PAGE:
ETF market continues to bloom with investors searching for more yield
Taiwan is seeing growth in ETF AUM as well as a wider range of ETFs such as feeder funds and smart beta ETFs helped by regulatory upgrades.
Taiwan’s ETF market continues to grow in terms of asset under management (AUM) in the past 12 months, while also seeing more innovative products, according to the panelists at The Asset’s 5th Taiwan Investment Summit held in Taipei in June.
There is a growing appetite among Taiwanese investors for newer and opportunistic investment strategies. The island has invested around US$750 billion offshore, indicating that investors are constantly on the lookout for investment in foreign locations.
In terms of onshore Taiwanese fund types, there has been a significant change in the allocation strategy by Taiwanese investors exiting their positions in equity and balance strategies and focusing on the fixed income and ETF products. According to data from SITCA (Securities Investment Trust & Consulting Association), assets under management (AUM) grew in fixed income and exchange-traded funds (ETFs) strategies with ETFs seeing a 131.78% increase from March 2018 to March 2019.
“A lot of institutional investors are buying bond ETFs because they benefit from the US dollar appreciation,” explains one of the panelists at the summit.
Some panelists were quick to share that bond tracking ETFs have rapidly grown due to interest from investors. According to figures shared by the Pension Fund Association in Taiwan, there were less than 15 bond ETFs at the start of 2018, but by the end of March 2019 there were close to 75 bond ETFs.
“Investors have chosen the ETF market due to better market access generally,” shares another panelist at the summit.
Another major area of interest for Taiwanese investors is investment-linked insurance products with some members of the audience at the summit mentioning that they had at least five insurance policies. However, members of a panel warned that while this may be good for insurance agents, people should exercise caution with the policies they purchase.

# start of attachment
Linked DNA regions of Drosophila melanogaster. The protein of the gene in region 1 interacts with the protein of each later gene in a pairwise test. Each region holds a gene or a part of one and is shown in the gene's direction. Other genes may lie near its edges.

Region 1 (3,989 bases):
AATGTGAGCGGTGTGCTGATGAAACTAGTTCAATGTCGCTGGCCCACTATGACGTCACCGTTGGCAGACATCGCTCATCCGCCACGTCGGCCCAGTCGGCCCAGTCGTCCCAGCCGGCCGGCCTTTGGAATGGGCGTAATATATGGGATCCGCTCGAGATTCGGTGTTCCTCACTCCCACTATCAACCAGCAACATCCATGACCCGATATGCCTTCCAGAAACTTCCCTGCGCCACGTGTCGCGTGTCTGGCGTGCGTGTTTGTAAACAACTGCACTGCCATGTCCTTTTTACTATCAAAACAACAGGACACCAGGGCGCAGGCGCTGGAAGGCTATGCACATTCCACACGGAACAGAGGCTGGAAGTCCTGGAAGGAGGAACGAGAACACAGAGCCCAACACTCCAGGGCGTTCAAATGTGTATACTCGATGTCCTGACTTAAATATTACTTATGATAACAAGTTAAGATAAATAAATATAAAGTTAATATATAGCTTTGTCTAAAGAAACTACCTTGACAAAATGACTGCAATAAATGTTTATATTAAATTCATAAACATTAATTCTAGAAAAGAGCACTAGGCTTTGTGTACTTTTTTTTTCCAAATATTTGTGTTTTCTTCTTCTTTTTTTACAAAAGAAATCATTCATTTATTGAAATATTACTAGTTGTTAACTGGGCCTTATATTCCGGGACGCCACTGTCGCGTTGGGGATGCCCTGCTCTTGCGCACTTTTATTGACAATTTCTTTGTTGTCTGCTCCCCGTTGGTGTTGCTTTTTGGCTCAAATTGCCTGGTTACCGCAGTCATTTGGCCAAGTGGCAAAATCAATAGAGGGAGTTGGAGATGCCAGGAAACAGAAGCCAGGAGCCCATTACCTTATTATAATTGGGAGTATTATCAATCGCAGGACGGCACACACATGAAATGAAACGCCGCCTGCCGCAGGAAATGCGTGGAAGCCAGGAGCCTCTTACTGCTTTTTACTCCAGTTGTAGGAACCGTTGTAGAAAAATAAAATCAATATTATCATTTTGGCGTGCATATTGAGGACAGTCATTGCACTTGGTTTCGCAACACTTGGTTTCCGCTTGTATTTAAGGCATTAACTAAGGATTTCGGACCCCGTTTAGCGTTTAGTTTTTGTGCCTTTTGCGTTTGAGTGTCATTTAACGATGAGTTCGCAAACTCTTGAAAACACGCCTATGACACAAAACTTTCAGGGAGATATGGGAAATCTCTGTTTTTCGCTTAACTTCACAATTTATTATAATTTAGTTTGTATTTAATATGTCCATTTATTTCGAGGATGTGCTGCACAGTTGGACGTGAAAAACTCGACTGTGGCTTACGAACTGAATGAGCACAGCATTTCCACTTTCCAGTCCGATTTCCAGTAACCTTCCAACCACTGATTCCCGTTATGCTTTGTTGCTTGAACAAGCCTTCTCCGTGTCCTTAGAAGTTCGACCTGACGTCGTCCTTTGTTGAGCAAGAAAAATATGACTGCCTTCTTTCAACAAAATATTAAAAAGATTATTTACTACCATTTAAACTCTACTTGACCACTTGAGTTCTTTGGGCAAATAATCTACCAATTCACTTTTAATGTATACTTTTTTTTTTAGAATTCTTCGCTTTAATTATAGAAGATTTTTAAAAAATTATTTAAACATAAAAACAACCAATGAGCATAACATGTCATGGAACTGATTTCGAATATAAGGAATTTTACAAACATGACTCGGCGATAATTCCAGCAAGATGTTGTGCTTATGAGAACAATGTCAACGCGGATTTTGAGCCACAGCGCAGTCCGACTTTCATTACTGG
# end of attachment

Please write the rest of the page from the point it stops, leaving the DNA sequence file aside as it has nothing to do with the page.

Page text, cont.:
“I think there needs to be education about what can be achieved via these investment-linked insurance policies and how this fits with their goals,” shares one asset manager on stage.
Smart beta ETF is another product that has been gaining traction. However, this kind of product is still very new in this region compared to the US and Europe. The panelists think that some investors in Asia have a general but limited understanding of the ETFs. Most of these investors still think that the ETF is a passive product that tracks indexes. Smart beta in a hybrid format is relatively new to the investors in the region, the panelists comment, noting that some investors might understand the concept, but still want to wait and see in terms of performance.
Despite the dynamic market, there are pain points, especially for Taiwan ETF providers. One panelist mentions that the providers have been developing ETFs but cannot distribute the products.
A regulatory upgrade is helping to solve this problem. The adjusted regulatory framework now enables ETF providers to roll out a more diversified and wider range of products, transforming themselves from pure product providers and manufacturers to advisory service providers, according to panelists. Some ETF providers have launched ETF feeder funds after the upgraded regulation.
This kind of product combines ETFs with active mutual funds. Thus, investors can have both passive and active funds within the portfolio, a panelist explains.
Going forward, there might be products that will use one ETF to capture multiple ETFs. Although there are still some technical difficulties in developing these products, these can keep risk, cost and volatility under control. Some ETF providers are discussing with the regulators about rolling out these products.